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Warped Values and Standing for Truth: Bring Context Back to the Bible

As I read this week’s Adult Bible Study Guide, I was reminded how different people like John Wycliffe played a part in sharing God, with a ripple effect we can still feel today. The lesson also focused on several elements of the great controversy such as the 1260 year prophecy, the history of Smyrna, and the Waldenses. Friday’s reading had a thought-provoking quote I’d like to share.

“God permitted great light to shine upon the minds of these chosen men, . . .but they did not receive all the light that was to be given to the world. . . .He revealed it to the leaders little by little, as it could be received by the people. From century to century, other faithful workers were to follow, to lead the people on still further in the path of reform.”—Ellen G. White, The Great Controversy, (103).

These words can bring hope to those feeling like they haven’t “arrived” yet in full understanding of the different pieces that each of the reformers built upon. This results in a journey of increased truth for the ages to come. The quote also coincides with a reflection question from Friday, acknowledging how different cultures and environments shape our worldviews. “Your culture is going to promote values, ideas, and moral codes that in some way conflict with what the Bible teaches. After identifying these areas of conflict, how do you see yourself and us, as a church, dealing with these challenges? How do we remain good citizens while at the same time not succumbing to whatever warped values our culture proclaims?” This question assumes a few things. 

  1. Culture will inevitably conflict with the Bible
  2. The reader will identify areas of conflict
  3. We must deal with these challenges 
  4. It may be hard to remain a good citizen when we follow the Bible
  5. Our culture will have warped values

These assumptions raise a few problems. For example, what specifically about our culture conflicts with the Bible? Why is there an assumption that culture will conflict? The undertone within the question says conflict will be experienced by the reader, but what if the reader sees things differently and interprets conflict to be an invitation for understanding God’s love for others? Another problem arises. Why can’t we remain good citizens when we follow the Bible? In fact, if we are following a God of love, can we also expect to be excellent citizens? Lastly, a problem comes up with the concept of warped values. If values are based on biblical truth, and that truth isn’t revealed all at once as the quote mentioned, aren’t values simply values without change? Could personal bias contribute to warped values? I would have loved to have seen a question asking, “what are ways, if any, that we tweak the Bible to fit and align with our worldview?” Or, “what, if any, are some ways we misinterpret the Bible that can result in harming people and cultures around us?”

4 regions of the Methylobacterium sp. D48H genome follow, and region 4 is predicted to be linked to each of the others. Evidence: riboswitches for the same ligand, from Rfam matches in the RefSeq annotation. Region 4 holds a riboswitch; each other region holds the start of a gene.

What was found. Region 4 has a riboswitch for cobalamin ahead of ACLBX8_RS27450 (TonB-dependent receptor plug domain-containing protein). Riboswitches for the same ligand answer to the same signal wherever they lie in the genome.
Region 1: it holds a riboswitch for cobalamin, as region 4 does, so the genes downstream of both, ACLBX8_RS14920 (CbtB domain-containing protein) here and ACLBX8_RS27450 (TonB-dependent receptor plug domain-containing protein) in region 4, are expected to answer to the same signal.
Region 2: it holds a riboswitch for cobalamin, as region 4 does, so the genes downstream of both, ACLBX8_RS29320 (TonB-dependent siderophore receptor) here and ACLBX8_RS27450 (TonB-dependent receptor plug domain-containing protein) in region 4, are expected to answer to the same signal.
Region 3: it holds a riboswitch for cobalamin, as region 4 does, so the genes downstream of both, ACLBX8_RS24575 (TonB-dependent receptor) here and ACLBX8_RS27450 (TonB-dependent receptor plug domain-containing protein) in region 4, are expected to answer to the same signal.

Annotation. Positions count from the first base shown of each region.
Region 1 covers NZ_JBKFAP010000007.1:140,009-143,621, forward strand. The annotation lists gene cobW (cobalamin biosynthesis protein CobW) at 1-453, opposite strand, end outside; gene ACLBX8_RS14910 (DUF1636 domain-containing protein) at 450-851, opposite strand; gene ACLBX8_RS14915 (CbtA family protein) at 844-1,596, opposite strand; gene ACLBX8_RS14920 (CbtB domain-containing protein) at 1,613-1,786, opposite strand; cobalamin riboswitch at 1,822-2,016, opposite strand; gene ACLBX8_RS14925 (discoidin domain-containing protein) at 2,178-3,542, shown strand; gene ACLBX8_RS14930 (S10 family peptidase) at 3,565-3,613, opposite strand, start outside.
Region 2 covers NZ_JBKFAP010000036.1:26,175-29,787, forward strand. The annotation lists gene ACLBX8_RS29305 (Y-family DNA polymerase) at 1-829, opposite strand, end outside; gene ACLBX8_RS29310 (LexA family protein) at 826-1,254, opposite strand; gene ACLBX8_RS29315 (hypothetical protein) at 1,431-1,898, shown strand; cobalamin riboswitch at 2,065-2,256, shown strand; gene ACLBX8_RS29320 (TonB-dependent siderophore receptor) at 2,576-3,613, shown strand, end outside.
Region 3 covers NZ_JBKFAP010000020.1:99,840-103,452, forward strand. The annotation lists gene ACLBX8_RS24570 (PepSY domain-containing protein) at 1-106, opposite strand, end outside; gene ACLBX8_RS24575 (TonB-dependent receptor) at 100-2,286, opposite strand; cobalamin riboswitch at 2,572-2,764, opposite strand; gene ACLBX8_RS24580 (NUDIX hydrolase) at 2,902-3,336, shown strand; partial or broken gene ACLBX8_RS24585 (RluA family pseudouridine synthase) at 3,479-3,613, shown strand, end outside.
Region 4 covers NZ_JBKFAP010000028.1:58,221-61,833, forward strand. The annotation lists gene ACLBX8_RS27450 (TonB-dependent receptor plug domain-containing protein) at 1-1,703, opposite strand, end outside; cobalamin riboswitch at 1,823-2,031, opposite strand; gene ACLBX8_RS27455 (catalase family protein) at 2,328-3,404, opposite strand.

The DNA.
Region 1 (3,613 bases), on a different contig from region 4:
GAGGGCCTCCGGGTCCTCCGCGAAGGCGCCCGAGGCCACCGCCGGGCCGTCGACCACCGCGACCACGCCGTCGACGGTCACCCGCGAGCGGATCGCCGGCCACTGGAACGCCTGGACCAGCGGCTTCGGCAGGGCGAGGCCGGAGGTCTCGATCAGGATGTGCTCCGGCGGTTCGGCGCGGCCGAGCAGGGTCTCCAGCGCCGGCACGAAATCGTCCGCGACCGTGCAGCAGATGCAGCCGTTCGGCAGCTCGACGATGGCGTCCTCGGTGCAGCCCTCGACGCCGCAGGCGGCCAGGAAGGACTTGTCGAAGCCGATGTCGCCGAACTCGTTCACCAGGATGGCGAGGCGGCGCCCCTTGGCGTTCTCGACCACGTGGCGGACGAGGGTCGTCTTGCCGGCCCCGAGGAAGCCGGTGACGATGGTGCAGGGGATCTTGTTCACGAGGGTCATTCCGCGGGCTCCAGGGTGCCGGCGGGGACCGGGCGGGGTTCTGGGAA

In all honesty, some terrible things have been done using scripture in the name of “truth.” The Bible has been used as means to “kill the savage and save the man” in early Native American boarding schools. In an article published by Christianity Today, the author notes that “initial investigation results show that approximately 50 percent of federal Indian boarding schools may have received support or involvement from religious institutions or organizations, including funding, infrastructure, and personnel.”

During the 1800s, the Bible was used to defend slavery, with verses taken out of context to support people’s biases. Even now, the scripture is being used in Christian Nationalism. The excuses used to defend these horrible acts are often based on the person’s inner biases. However, overuse of proof-texting can lead to lazy Bible readers. My academy religion teacher used to say, “The three most important rules for Bible study are: context, context, context.”

The Bible gives us so much light. Understanding that light is a gift from God. May we take up the baton reformers passed on to us, and may we continue to seek God’s light beyond mere proof-texting. Let us not use the Word of God to destroy other people, but rather use its principles to propel us further into extending the love of God to all. May we allow God’s word to continually challenge our own biases, breaking down the boxes we’ve created. 

About the author

Krystalynn Westbrook-Martin is the former vice principal for spiritual life at Auburn Adventist Academy. She has served as a minister, teacher, and administrator in the Seventh-day Adventist Church for over two decades. She is currently completing a PhD in Transformative Social Change, with an emphasis in Peace and Justice Studies. More from Krystalynn Westbrook-Martin.
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